Divorce is the legal process which officially brings a marriage to an end. Getting a divorce means that you will no longer be married to your ex-partner and are free to remarry if you want to.
You will only be able to get a divorce if you have been married for a minimum of 1 year.
In order to get a divorce in England and Wales, you have to prove that your marriage has irretrievably broken down. In essence, getting a divorce means that your relationship has ended and can’t be saved.
There are five ‘reasons’ for divorce, meaning that you have to give one of these five reasons as to why your marriage has irretrievably broken down.
These are unreasonable behaviour, adultery, desertion, separation for at least 2 years (with the consent of your spouse) and separation for at least 5 years (no consent necessary).
Divorce means that you will officially no longer be married. However, divorce does not mean that all financial ties with your spouse are automatically severed.
It is very important to make this distinction between divorce meaning and financial settlement meaning. And it is equally important that both sides are dealt with.
In order to achieve a clean break from your spouse, you will need to deal with how you will split your assets and any debts. Divorce means your marriage is dealt with, but does not include breaking financial ties with each other. Dealing with your finances is separate to the divorce process. However, it often runs concurrently with it.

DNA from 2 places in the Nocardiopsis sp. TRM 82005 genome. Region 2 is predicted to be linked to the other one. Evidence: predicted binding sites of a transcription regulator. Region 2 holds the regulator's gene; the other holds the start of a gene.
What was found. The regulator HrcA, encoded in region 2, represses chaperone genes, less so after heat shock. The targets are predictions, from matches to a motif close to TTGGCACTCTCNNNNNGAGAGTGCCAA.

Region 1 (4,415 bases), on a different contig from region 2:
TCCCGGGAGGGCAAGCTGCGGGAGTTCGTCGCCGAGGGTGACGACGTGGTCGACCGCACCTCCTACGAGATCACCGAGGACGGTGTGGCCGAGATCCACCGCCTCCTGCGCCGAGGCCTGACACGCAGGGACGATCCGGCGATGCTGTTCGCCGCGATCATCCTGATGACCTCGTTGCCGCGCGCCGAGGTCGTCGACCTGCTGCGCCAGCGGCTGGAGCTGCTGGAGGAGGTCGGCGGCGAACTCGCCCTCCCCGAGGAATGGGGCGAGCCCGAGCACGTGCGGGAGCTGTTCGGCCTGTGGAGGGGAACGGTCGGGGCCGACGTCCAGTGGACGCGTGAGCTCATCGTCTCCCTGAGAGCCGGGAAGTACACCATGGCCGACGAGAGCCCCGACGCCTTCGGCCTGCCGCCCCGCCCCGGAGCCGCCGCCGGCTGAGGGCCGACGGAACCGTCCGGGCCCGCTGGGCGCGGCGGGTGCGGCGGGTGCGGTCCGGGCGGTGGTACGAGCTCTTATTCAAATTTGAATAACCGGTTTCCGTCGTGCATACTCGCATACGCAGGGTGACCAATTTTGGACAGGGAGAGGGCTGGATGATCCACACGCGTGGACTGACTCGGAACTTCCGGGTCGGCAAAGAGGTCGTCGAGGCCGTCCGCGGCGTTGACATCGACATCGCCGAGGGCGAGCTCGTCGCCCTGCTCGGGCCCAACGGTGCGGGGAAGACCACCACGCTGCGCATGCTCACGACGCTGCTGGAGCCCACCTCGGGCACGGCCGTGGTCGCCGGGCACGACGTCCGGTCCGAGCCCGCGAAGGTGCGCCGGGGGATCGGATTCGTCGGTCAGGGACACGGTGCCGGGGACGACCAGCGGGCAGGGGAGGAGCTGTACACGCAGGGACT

Many people worry that divorce means that they will have to attend court. However, if you and your spouse agree on the divorce and can reach an agreement about your financial settlement, going to court should not be necessary.
Many people find the mediation process can help them to reach an agreement on anything they and their spouse do not see eye to eye about.
Mediation involves an independent third party (known as a ‘mediator’) aiding discussions between both parties, with the aim of reaching an agreement about anything from child arrangements to who will get the family home.
Collaborative law, where both parties and their respective solicitors meet to discuss a way forward, can also help those who are struggling to reach an agreement.
Arguably most importantly, both parties should go into the divorce process with the knowledge that compromises will have to be made. Otherwise, negotiations can stall and lengthy and costly court battles can ensue.
Having an experienced solicitor to guide you through divorce, means that you can focus on getting your divorce done and planning for your future.
Our expert family law solicitors can help you with a range of legal issues relating to divorce, including:
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